Getting uncompromised results involves trial and error. But once past the disappointment that enlarger lenses are not the resolution-masters of the distance game that their near-field reputation promises, there are pleasant surprises, as future articles will show. The full Enlarger Taking Lens Survey (ETLS) spreadsheet, available on request, ranks each aperture of each tested lens (so far numbering 30) ranking them for centre-frame and corner resolution at near and far-field, with scores and comments on rendition, flare-resistance, contrast, and mechanical specification.

Please note the ETLS is based on their practical ‘in the field’ performance as taking lenses and doesn’t reflect on or attempt to evaluate their performance in the darkroom, or for print-making. Tests were made at 50-80cm distance and 10-15m distance using full-frame SLR and mirrorless cameras of at least 42MP resolution. In certain cases – to better separate closely performing lenses – tests were made using a more demanding 20MP Micro 4/3 camera with the enlarger lens mounted on a shift adaptor. Good quality samples were collected and CLA’d over a ten year period. Where I felt there was a question mark over sample variation (where results fell below expectations) or visual inspection revealed flaws, multiple copies of certain lenses were used and only the best samples entered into the database. Real-world performance of these old lenses is uncommonly sample dependent, which generates statistical noise that inevitably compromises analysis. However, given that none of these lenses are still in production, the somewhat anecdotal nature of our survey fittingly reflects the real-world lottery of using vintage enlarger lenses. It’s not an exact science. Such practical limitations made it hard to include, for instance, more than one, token Kowa/Computar DL lens. However good these lenses once were, by now most have suffered from terminal separation; or, if they haven’t yet, they’re destined to fail imminently and can’t be recommended.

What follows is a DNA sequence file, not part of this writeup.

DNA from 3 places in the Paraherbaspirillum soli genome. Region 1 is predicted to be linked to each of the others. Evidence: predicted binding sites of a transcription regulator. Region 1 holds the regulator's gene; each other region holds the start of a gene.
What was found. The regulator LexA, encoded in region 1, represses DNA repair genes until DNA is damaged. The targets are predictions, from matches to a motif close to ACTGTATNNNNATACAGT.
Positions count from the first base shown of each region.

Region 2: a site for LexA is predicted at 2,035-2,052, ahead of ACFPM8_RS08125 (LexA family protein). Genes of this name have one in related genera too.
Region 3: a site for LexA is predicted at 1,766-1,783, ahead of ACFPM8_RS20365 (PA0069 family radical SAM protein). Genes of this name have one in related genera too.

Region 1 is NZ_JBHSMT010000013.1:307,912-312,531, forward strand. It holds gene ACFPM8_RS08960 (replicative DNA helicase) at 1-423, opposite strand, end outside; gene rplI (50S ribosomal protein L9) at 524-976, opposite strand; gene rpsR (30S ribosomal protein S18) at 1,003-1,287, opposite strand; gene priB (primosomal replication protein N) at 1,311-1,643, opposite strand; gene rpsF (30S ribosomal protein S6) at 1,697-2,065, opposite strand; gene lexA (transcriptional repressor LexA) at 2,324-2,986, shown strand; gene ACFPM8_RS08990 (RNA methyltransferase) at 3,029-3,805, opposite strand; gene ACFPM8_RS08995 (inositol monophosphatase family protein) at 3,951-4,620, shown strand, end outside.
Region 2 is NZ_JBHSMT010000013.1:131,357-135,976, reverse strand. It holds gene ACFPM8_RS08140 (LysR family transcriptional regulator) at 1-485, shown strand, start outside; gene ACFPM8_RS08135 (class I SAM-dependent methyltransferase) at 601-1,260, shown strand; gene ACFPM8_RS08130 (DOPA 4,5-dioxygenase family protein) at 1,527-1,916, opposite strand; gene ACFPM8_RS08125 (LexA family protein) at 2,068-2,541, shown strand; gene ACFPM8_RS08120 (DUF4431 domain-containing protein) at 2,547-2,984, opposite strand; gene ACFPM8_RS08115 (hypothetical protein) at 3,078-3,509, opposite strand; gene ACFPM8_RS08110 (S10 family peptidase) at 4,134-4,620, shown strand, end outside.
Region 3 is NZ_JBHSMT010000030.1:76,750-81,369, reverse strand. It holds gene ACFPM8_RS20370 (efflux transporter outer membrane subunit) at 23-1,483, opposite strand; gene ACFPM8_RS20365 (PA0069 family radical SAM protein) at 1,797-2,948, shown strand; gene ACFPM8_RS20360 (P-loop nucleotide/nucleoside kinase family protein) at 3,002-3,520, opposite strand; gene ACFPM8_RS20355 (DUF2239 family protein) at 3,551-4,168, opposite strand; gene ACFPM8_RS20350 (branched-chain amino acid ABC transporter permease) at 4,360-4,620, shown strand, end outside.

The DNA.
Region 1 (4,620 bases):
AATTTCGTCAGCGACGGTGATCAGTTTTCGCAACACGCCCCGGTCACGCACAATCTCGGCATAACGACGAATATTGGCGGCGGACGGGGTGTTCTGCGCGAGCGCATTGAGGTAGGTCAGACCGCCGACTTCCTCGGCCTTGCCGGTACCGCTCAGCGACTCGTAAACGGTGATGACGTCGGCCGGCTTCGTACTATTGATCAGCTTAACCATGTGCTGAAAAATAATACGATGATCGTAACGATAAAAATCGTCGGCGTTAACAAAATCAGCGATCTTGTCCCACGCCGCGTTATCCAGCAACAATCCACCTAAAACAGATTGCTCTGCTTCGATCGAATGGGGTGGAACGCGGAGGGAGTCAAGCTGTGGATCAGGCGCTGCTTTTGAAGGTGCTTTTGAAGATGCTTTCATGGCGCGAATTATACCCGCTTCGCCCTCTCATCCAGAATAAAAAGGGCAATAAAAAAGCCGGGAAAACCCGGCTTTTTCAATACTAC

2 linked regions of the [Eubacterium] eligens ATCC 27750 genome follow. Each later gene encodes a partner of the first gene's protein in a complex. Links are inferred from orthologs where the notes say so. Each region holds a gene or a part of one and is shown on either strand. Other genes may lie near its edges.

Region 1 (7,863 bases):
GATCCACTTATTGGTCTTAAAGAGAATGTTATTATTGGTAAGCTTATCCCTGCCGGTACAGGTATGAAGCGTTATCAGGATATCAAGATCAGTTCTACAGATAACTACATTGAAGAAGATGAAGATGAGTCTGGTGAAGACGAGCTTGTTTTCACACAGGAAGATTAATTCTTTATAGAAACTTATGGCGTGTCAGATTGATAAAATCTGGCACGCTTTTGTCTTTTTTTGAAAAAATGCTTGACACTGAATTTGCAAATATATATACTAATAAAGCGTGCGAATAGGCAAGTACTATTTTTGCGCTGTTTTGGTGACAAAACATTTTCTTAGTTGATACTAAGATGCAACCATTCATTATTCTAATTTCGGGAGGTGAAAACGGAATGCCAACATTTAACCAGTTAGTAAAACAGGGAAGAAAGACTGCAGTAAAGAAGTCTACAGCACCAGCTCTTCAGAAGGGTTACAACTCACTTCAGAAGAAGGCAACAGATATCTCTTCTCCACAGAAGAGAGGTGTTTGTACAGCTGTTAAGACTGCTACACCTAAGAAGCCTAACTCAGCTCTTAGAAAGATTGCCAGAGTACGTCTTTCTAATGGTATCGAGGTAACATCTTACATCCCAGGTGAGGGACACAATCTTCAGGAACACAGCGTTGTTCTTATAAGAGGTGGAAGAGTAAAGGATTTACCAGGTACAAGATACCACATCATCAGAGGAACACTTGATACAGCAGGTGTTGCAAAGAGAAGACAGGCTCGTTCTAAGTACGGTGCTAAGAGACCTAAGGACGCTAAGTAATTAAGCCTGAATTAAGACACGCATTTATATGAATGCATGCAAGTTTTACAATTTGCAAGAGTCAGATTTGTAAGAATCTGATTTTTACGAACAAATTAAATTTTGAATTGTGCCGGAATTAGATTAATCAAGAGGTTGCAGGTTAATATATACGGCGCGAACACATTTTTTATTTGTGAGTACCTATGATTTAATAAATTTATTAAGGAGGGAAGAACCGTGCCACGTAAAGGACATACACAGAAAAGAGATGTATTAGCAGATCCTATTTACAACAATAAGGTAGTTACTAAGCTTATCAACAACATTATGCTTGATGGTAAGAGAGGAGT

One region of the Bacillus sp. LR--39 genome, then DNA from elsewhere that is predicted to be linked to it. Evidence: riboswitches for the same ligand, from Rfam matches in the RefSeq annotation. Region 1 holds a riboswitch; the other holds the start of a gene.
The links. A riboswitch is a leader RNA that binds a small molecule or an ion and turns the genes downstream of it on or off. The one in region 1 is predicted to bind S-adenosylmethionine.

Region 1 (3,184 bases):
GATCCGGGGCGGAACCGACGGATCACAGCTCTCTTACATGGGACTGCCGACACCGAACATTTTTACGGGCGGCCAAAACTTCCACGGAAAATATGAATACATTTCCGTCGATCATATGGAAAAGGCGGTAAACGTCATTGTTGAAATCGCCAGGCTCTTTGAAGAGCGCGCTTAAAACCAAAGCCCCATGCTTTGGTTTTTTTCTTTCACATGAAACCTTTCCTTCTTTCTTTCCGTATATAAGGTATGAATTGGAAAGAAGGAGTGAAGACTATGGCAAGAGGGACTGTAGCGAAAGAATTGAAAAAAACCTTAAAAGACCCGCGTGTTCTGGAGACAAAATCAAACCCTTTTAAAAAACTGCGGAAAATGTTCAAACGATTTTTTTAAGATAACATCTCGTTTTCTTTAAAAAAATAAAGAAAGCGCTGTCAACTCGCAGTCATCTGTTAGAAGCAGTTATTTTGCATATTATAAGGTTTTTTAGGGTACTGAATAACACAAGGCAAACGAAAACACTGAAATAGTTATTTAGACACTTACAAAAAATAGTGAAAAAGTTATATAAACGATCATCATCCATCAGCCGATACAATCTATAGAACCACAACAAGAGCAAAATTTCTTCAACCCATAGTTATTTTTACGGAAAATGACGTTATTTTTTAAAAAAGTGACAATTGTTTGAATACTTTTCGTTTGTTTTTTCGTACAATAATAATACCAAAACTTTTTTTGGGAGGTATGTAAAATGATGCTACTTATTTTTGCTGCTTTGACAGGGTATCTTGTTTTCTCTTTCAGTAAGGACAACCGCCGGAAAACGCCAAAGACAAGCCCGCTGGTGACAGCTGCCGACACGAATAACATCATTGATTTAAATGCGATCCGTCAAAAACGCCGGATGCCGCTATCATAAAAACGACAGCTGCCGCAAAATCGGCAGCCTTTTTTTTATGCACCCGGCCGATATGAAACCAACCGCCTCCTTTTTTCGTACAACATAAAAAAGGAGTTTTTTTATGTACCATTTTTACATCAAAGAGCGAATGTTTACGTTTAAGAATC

Camera Magazine Enlarger Lens Test
(published 1967: centre frame/border expressed in lp/mm)

Kodak Ektar 50/4.5
f4.5: 56/40 | f5.6: 64/56 | f8: 80/64 | f11: 80/80 | f16: 80/64 | f22: 64/56
Leitz Wetzlar Focotar 50/4.5
f4.5: 64/56 | f5.6: 80/64 | f8: 80/80 | f11: 80/80 | f16: 64/64
Meopta Belar 50/4.5
f4.5: 40/40 | f5.6: 48/48 | f8: 56/48 | f11: 64/64 | f16: 64/64 | f22: 56/40
Meopta Meopar 50/4.5
f4.5: 48/40 | f5.6: 56/48 | f8: 64/56 | f11: 80/56 | f16: 64/56 | f22: 56/48
Nikkor EL 50/2.8 (original, pre-N)
f2.8: 40/34 | f4: 64/56 | f5.6: 80/56 | f8: 80/80 | f11: 80/80 | f16: 64/64